Values change.  Styles change.  And life in these United States changes.

Fifty years later, also on August 5, The International Herald Tribune ran the following article:

Marilyn Monroe Dies”

HOLLYWOOD — Actress Marilyn Monroe, sex symbol of her generation, was found dead early today [Aug. 5], her nude body lying face down on her bed and her hand clutching a telephone. Police said Miss Monroe, 36, took an overdose of barbiturates. A bottle which contained 40 to 50 sleeping pills was found empty by her bed when police arrived.


This past August on the same date, 20th Century Fox, which had employed Monroe for most of her career, released a seven-disc Blu-Ray boxed set with five remastered Fox titles in which she starred, including Gentlemen Prefer Blondes, How to Marry a Millionaire, River of No Return, There’s No Business Like Show Business, as well as Some Like It Hot and The Misfits from United Artists.  The New York Times described the image and sound quality as “simply superb.”

Now recognized as much as being a fashion icon for her form-fitting, curve-enhancing attire, platinum blonde hair, and bright red lipstick as for her star turns on the big screen, Marilyn Monroe lives on.

Some things never change.

© 2012 Susan Marg – All Rights Reserved


100 Years Ago in Hollywood


Nestor Studios in Hollywood.

In retrospect the year 1912 was a momentous one in Hollywood, although the district, before it was annexed by Los Angeles, had banned movie theaters.

Carl Laemmle founded Universal Studios after he was inspired by the popularity of nickelodeons, so-called for charging a nickel to view moving pictures.  He soon merged his company with Nestor Studios, which was making one-reelers in a vacant lot behind an unused tavern at Sunset Boulevard and Gower Street.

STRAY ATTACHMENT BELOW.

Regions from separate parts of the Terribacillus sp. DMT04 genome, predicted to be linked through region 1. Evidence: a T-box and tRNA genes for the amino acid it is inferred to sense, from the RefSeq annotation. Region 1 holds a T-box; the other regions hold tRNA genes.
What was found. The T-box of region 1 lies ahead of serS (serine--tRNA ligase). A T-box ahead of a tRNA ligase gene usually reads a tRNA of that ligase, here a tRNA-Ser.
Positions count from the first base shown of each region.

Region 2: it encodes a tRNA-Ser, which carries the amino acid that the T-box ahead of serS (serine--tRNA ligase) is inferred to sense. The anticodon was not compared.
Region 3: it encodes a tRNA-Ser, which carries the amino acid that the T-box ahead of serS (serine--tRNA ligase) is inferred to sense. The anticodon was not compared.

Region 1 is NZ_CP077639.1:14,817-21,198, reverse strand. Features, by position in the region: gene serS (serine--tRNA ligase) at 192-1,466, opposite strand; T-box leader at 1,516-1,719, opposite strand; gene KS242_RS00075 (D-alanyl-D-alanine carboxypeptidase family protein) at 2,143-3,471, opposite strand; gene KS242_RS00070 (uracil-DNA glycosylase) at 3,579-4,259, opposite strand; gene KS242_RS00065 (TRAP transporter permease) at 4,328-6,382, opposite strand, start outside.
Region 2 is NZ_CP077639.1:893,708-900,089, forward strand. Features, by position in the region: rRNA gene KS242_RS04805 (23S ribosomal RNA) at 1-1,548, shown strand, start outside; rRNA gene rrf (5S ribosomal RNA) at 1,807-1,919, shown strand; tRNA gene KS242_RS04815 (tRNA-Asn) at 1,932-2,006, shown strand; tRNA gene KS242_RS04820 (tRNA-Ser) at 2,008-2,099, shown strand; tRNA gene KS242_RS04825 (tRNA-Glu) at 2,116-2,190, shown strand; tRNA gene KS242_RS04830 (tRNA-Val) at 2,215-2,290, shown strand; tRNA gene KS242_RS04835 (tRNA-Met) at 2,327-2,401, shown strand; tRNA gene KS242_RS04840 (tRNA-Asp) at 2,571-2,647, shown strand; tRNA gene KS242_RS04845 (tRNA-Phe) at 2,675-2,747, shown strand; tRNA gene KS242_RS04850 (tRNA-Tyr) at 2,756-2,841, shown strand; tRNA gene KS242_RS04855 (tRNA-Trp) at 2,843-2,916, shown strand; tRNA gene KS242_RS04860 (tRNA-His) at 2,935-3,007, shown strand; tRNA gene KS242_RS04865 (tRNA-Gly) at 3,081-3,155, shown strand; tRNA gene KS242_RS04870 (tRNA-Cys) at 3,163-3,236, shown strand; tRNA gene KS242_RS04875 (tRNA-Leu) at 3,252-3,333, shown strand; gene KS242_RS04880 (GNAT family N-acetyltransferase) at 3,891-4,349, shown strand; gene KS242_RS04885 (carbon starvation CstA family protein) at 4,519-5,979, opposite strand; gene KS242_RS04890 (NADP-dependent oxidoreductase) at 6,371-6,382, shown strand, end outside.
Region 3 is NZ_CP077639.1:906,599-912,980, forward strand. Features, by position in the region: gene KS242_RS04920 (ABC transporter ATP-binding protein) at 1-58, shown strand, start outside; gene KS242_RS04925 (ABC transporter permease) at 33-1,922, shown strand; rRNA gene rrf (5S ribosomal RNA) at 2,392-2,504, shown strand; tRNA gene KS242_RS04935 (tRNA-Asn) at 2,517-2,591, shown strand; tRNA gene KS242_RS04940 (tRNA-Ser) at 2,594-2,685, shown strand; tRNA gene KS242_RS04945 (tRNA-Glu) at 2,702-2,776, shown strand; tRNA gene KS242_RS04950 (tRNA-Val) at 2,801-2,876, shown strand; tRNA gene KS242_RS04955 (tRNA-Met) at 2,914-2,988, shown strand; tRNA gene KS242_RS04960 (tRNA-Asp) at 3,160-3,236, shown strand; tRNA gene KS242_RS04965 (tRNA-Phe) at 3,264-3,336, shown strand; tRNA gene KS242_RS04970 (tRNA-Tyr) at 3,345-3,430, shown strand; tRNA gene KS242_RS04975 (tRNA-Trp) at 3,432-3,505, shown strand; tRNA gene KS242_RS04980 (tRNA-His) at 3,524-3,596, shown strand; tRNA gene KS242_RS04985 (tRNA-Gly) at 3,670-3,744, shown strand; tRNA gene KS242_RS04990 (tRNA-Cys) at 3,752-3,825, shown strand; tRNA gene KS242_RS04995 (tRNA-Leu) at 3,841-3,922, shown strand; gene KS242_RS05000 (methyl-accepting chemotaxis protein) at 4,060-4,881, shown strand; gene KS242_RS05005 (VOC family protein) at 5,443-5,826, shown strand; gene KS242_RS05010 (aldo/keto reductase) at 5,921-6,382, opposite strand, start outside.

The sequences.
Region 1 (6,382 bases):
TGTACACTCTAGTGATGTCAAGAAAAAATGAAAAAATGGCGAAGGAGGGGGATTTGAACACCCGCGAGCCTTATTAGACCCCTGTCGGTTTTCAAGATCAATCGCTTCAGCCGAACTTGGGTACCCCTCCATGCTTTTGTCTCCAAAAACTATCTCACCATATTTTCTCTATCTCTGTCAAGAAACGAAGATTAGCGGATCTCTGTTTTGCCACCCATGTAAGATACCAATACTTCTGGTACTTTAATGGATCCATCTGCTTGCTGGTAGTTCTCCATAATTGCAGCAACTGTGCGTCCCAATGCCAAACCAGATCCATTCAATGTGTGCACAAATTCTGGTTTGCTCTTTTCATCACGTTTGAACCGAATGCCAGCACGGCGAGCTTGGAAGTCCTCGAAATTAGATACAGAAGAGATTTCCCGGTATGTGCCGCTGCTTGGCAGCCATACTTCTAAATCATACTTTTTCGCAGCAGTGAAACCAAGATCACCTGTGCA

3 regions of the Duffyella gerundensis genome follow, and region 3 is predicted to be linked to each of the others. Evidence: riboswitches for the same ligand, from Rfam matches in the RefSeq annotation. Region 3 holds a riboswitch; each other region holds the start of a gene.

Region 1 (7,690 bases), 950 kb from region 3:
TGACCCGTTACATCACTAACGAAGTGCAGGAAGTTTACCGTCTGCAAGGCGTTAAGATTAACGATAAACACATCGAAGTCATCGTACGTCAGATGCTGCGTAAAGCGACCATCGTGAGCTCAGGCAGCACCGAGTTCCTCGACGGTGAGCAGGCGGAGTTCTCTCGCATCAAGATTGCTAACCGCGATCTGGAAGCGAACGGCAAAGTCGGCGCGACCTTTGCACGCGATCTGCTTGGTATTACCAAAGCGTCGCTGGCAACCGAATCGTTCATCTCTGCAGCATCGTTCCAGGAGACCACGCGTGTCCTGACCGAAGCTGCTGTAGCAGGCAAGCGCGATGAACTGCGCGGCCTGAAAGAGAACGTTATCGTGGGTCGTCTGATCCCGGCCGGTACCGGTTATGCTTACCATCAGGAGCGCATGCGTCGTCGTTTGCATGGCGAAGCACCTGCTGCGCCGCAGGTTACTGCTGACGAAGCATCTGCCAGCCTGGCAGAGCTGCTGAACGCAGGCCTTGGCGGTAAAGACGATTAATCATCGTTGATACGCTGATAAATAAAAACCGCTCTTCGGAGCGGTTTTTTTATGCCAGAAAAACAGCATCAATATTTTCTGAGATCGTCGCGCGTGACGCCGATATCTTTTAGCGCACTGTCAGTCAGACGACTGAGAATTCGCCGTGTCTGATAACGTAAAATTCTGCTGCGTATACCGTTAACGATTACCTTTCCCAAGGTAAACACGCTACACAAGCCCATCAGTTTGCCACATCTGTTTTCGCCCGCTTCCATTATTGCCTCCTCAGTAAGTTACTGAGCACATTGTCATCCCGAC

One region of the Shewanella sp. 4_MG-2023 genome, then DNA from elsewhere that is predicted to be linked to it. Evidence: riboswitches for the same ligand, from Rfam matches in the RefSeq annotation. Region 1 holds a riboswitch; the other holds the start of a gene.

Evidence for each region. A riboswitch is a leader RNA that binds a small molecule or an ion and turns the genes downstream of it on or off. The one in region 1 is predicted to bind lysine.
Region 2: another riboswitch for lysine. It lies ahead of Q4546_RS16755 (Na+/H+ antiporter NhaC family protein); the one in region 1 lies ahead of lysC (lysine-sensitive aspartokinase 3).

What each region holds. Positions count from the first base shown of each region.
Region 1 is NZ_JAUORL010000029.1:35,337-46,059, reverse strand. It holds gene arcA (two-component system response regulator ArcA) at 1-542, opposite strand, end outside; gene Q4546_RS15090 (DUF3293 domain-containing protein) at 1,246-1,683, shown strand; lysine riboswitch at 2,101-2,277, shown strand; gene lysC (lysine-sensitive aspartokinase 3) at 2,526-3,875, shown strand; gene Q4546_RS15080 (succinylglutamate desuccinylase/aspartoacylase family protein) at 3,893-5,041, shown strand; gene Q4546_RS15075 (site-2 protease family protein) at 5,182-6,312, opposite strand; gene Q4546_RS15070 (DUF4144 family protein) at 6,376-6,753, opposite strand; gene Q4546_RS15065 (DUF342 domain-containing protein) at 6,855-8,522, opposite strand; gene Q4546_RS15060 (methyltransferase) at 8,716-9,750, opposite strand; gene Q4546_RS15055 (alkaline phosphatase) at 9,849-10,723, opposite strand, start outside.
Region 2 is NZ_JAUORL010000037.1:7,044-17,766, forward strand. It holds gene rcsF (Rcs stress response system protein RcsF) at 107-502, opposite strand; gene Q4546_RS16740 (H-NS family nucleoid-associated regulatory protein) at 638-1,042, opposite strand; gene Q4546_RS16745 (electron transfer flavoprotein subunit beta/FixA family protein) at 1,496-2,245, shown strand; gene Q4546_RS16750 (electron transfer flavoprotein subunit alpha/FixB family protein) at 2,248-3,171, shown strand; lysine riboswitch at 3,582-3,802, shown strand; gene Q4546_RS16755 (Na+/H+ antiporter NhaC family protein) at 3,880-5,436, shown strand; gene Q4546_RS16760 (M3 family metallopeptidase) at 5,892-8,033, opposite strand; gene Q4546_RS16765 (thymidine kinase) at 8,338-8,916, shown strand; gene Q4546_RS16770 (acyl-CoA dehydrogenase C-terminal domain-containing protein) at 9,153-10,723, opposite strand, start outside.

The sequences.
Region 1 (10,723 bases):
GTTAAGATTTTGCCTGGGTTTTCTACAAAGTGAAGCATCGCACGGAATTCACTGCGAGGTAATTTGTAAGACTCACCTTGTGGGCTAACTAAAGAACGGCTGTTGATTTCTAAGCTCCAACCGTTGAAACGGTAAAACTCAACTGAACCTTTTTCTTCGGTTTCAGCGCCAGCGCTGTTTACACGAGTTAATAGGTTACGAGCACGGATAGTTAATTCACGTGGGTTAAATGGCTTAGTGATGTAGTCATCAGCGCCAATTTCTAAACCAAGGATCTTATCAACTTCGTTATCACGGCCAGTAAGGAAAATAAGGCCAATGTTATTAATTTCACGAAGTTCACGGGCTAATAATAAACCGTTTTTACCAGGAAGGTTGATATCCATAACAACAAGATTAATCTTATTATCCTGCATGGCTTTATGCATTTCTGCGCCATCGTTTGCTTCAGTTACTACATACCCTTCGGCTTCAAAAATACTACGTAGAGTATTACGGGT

Distancing himself, geographically and philosophically, from Thomas Edison, whose company had patents on the equipment used to make movies, Laemmle began promoting his leading actress, Florence Lawrence, by name, establishing the star system.

Less than a month later Adolph Zukor laid the foundation for Paramount Pictures by creating his Famous Players Film Company and subsequently joining up with Jesse L. Lasky and Samuel Goldwyn and their distributor, Paramount Corporation. He, too, believed in his actors, signing Mary Pickford, Douglas Fairbanks, Gloria Swanson, and Rudolph Valentino to his roster.

Zukor also recognized that the American public was ready for full-length feature films, contrary to conventional wisdom that the audience could not and would not sit still that long.  He released the four-reel French flic Queen Elizabeth with Sarah Bernhardt in the title role.

Not only are Universal and Paramount still in business, making bigger, if not better, movies year after year, so, too, is Western Costume, also celebrating its 100th anniversary.  It’s hard to imagine the movies without elaborate props, meticulous sets, and appropriate clothing, not to mention special effects.

Prior to L.L. Burn, an Indian trader, and his partner, Harry Revier, setting up shop, everything on camera was handled ad hoc.  The twosome initially worked out of a space so small it was nicknamed “The Hole in the Wall,” but business quickly expanded because of their attention to detail and emphasis on accuracy.

Today the Western Costume warehouse offers “eight miles of beautifully maintained clothing from every era,” and you don’t have to be a professional designer to take advantage of their selection.  They rent thousands of costumes from major motion pictures for Halloween and presumably private affairs, as well.

The choices can be overwhelming. Do you want to be traditional? Dress as a witch or a wench.  Looking for something with style?  Wear a zoot suit or strap on a six-shooter.  Let loose your inner self as Madonna or Maid Marion. Go historical as Anne Boleyn or hysterical as The Joker.  Or simply embody Hollywood history as one of Mack Sennett’s Keystone Kops who first made an appearance in…  1912.

© 2012 Susan Marg – All Rights Reserved